I haven't tested it that way, but I'd be curious to know. Let me know how it goes if you try it!

Ella
 
Robyn G. November 19, 2018
Can this be made ahead of time?
 
Author Comment
Ella Q. November 19, 2018
Yes, I'd just add some additional cream/milk and cheese when reheating to get it back to its melty state. And add the panko right before serving so it doesn't get too soggy.
 
What W. October 24, 2018
Hey Ella! Do you think using GF pasta would alter the cooking time? My gut says yes but just wanted to see if you'd ever tried it.
 
Author Comment
Ella Q. October 24, 2018
In general, my experience with GF pastas is that they cook WAY more quickly—with the actual cooking time varying by ingredients. If I were testing this recipe with a particular GF pasta, I might start by setting the Instant Pot to pressure cook for as little as 2 minutes, and assessing from there (you can always turn it back on for longer). Let me know if you try it!
 
Madeline R. October 18, 2018
My boyfriend wears khakis
 
Madeline R. October 18, 2018
Wow! I know what I'm making next time I have my girlfriend over on a date!
 
Adri October 18, 2018
How can I make this without pancetta?
 
Author Comment
Ella Q. October 18, 2018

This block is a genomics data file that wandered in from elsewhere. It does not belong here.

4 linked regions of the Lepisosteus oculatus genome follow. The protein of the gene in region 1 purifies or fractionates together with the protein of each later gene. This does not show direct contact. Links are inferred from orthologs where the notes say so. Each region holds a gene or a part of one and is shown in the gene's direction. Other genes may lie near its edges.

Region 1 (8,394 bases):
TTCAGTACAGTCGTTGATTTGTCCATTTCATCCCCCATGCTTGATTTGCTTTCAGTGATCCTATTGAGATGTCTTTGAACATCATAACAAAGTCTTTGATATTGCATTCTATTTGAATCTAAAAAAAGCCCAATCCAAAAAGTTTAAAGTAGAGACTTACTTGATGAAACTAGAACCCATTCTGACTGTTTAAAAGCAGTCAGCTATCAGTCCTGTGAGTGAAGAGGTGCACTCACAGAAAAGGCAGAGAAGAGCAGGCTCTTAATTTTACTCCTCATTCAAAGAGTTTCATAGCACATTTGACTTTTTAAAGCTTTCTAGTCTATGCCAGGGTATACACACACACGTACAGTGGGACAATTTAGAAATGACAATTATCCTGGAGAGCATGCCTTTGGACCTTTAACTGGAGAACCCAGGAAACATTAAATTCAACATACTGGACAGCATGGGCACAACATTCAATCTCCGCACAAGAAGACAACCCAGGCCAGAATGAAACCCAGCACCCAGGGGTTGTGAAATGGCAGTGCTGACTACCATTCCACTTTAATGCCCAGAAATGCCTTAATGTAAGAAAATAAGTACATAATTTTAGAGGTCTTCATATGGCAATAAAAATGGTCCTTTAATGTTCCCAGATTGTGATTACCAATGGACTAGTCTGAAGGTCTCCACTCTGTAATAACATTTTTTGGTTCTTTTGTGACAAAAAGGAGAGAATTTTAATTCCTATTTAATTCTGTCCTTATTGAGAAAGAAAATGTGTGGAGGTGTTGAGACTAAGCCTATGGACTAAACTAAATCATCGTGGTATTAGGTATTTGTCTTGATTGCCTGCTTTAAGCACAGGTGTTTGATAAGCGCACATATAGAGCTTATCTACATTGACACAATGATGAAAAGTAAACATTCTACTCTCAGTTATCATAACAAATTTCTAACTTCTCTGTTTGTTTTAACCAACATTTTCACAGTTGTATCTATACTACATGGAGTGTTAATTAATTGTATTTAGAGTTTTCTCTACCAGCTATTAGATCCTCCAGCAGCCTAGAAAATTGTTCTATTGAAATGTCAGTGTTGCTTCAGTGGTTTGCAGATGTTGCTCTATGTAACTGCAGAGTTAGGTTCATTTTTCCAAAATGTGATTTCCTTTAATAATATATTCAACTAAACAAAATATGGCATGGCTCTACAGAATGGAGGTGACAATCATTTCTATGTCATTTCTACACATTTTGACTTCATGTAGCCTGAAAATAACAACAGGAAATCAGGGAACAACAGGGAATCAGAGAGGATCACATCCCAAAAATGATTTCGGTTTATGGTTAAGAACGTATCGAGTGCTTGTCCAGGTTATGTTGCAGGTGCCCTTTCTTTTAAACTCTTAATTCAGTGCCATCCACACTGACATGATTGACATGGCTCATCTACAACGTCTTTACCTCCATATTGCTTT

Hi Adri,

You can just skip the pancetta, and sauté the shallots in the butter. Then, just top with the breadcrumbs.

Thanks,
Ella
 
Stephanie October 17, 2018
Could this recipe be altered for stovetop?
 
Author Comment
Ella Q. October 17, 2018
Hi Stephanie,

I haven't tried adjusting this specific recipe for stovetop yet, but if you wanted to do a similar version, I suspect the following would work: Make the spicy breadcrumbs according to the recipe. Separately, cook the pasta (to 2-3 minutes before it's ready, so it's super al dente) in one pot (of salted water). Meanwhile, in another pot, crisp the pancetta, and set aside about a third. In the same pot you browned the pancetta in in, sauté the shallots until translucent and fragrant in the rendered pancetta fat, and deglaze with about a cup of milk and 1/2 cup heavy cream, then bring to a light simmer and add in the two cheeses and salt/pepper. Whisk to combine until cheese is melted and the sauce is smooth. (I think you can probably skip the chicken broth—if it seems thicker than a classic creamy, cheesy sauce, add a splash.) Then toss in the al dente pasta with a splash of its salted cooking water, stir to combine, and adjust seasoning. Serve mac and cheese topped with the reserved crispy pancetta and spicy breadcrumbs.